by Caitlin Gibson
Employee communications data is an invaluable tool. You can use it to ensure that your internal communications reach the right audience in the right place at the right time—and that employees not only read your messages, but understand and interact with the subject matter and take action. This level of engagement with your internal communications can inspire commitment, drive performance, and boost employee engagement. The key to using employee communications data effectively is knowing which types of data are available to you and the value of each one.
Leverage Different Types of Employee Communications Data
Specifically, you can use these three types of data to understand your target audience, measure the effectiveness of your communications, and achieve HR program success.
Employee profile data
This is the demographic information about your employees—including location, position, department, age, union status, salary tier, and more—that you can find within your HCM software and other HR technology. You can use this data to craft communications that feel personal and relevant to your employees. For example, if you’re communicating the details of your wellness program, you can send messages to employees based on their location, so you can highlight location-specific wellness activities. Personalized, relevant messages will stand out among all those your employees receive every day, making them more likely to engage with your communications over time. You can also use demographic data to set up event-based triggers, which allow you to deliver communications around the moments that matter most to your employees, like manager promotions and major life events that impact benefits.
Employee data can also include the communication profile data associated with each individual, including employee engagement analytics like email open and clickthrough rates, engaged views on content, and any user configuration that conveys your audience’s preferred communication settings or preferences. This kind of data reveals what’s resonating with your employees and what’s not. With that information, you can make adjustments to your messaging over the course of a campaign, making it more effective and successful.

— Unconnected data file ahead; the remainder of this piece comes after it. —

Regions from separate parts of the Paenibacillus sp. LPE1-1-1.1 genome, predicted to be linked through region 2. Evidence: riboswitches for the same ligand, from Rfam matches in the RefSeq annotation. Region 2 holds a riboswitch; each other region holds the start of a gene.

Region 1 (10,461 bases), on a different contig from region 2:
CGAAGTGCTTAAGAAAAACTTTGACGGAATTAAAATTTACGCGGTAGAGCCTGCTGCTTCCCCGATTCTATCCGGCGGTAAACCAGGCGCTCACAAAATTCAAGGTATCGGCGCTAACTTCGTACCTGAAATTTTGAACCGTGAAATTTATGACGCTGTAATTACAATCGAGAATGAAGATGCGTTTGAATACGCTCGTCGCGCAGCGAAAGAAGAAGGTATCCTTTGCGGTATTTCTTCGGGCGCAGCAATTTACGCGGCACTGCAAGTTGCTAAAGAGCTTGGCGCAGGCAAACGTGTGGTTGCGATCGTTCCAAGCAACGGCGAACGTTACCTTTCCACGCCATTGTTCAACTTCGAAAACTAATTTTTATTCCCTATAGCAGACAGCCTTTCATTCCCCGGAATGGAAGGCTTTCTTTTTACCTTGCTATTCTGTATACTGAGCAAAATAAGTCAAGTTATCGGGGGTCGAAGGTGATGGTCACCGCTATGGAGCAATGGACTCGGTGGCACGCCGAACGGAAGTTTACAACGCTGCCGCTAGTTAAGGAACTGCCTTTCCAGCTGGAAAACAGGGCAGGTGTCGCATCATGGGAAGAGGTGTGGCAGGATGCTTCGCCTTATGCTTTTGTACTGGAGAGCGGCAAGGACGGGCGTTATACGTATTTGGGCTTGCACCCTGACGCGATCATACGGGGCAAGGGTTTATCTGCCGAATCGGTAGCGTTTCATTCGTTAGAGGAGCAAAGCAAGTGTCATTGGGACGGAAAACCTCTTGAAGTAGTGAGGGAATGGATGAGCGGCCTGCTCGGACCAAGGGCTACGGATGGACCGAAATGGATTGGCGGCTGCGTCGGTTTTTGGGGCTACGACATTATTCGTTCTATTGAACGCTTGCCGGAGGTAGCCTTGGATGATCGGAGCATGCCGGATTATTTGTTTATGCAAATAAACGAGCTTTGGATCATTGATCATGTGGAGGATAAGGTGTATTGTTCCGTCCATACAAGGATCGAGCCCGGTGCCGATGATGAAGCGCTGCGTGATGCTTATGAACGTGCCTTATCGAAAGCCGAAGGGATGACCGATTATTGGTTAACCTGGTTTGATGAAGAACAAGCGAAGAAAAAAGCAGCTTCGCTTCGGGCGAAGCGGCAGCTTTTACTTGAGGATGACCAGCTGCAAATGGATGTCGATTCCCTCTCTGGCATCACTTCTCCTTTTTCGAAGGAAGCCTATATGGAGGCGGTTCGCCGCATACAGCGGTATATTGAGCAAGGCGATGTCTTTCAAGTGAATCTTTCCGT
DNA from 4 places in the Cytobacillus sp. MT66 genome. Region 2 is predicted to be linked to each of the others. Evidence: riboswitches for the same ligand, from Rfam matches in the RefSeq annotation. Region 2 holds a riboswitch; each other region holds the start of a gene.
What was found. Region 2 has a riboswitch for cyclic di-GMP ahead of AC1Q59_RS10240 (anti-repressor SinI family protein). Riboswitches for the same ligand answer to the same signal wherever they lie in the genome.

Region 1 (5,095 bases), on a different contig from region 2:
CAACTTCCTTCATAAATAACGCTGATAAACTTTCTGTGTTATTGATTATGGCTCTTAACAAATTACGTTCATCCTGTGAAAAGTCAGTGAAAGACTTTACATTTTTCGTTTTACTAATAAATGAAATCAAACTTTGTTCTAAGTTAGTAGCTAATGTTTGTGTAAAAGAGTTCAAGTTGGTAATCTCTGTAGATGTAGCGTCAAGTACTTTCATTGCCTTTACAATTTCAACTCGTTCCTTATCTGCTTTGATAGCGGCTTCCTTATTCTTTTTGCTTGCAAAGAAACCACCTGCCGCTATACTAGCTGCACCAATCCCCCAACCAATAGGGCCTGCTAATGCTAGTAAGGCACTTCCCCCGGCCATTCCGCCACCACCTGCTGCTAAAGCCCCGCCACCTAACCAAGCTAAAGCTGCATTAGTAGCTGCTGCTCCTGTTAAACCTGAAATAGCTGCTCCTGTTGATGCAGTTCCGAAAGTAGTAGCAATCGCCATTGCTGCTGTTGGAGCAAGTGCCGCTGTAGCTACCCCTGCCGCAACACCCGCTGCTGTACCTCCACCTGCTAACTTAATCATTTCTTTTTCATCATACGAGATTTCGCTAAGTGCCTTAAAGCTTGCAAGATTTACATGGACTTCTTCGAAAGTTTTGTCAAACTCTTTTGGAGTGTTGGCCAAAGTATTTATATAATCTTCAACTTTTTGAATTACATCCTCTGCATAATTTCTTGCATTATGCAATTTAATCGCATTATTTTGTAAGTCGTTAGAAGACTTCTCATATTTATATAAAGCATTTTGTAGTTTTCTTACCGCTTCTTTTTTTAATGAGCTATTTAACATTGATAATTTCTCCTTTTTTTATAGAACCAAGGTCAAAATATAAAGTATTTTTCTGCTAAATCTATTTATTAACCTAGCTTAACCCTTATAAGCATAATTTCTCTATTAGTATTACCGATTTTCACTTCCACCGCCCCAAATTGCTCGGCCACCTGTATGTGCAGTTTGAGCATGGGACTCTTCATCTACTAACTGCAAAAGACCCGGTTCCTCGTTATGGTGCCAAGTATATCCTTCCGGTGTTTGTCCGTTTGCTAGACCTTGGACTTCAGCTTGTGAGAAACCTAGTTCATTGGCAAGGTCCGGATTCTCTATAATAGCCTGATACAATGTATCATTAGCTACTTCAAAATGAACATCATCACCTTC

For example, you can use communication profile data associated with each of your employees to ensure that reminder messages about open enrollment only reach those who need them. That is, you can collect data on who has already enrolled in benefits to determine which employees might need a reminder. This will prevent employees from receiving messages that don’t apply to them, making them much more likely to engage with the messages they do receive and take the actions associated with them.
This data reveals how well a campaign has resonated with your audience. Specifically, it includes engagement data and action-based feedback from a particular program, including the number of email opens, message clicks, engaged views, and actions taken based on each individual message. It’s critical that you collect and act on these communications analytics. They allow you to understand the full picture of employee-centric communications within your organization. By analyzing them and the insights they reveal, you can customize your communication experiences, driver higher engagement results over time, and measure the effectiveness of specific communications.
For example, say your employee communications data and analytics for your recurring onboarding campaign show that engagement with your messaging drops off after a few weeks, and new hires aren’t successfully completing all of their milestones. You could use that information to adjust the timing of your communications and the communication channels you use. You could collect feedback from your new hires on the value of the messaging they receive from one week to the next, and ask how prepared and ready they feel to take on their new role. By acting on the communications analytics you collect, you can increase engagement using data and determine what adjustments will strengthen your communications and make them more valuable.
Finally, it’s crucial that you also track employee communications data and analytics tied to the specific programs you’re communicating. The type of program data you collect will vary depending on the size and scope of a given initiative. The key is to track and evaluate data that’s tied to the KPIs and broader goals for each of your campaigns. For example, if you launch a communication experience designed to increase HSA enrollment, you’ll want to track enrollment numbers to evaluate the effectiveness of your campaign. You can use employee communications software to make this kind of data-tracking easy and scalable.
When you harness the power of communication data, you can positively transform your internal communications experience. You’ll be equipped to better understand your audiences, measure the effectiveness of your communications, and achieve program success. Data-driven communications can also improve your employee experience overall. By delivering messages that feel meaningful and relevant to your employees, they’ll be more likely to participate in and benefit from your programs and initiatives and have the tools and resources they need to be successful. To use employee communications data effectively, start small and collect more information as you go. Before you know it, you’ll have a powerful, data-driven communications framework that keeps your organization agile, change-ready, and connected.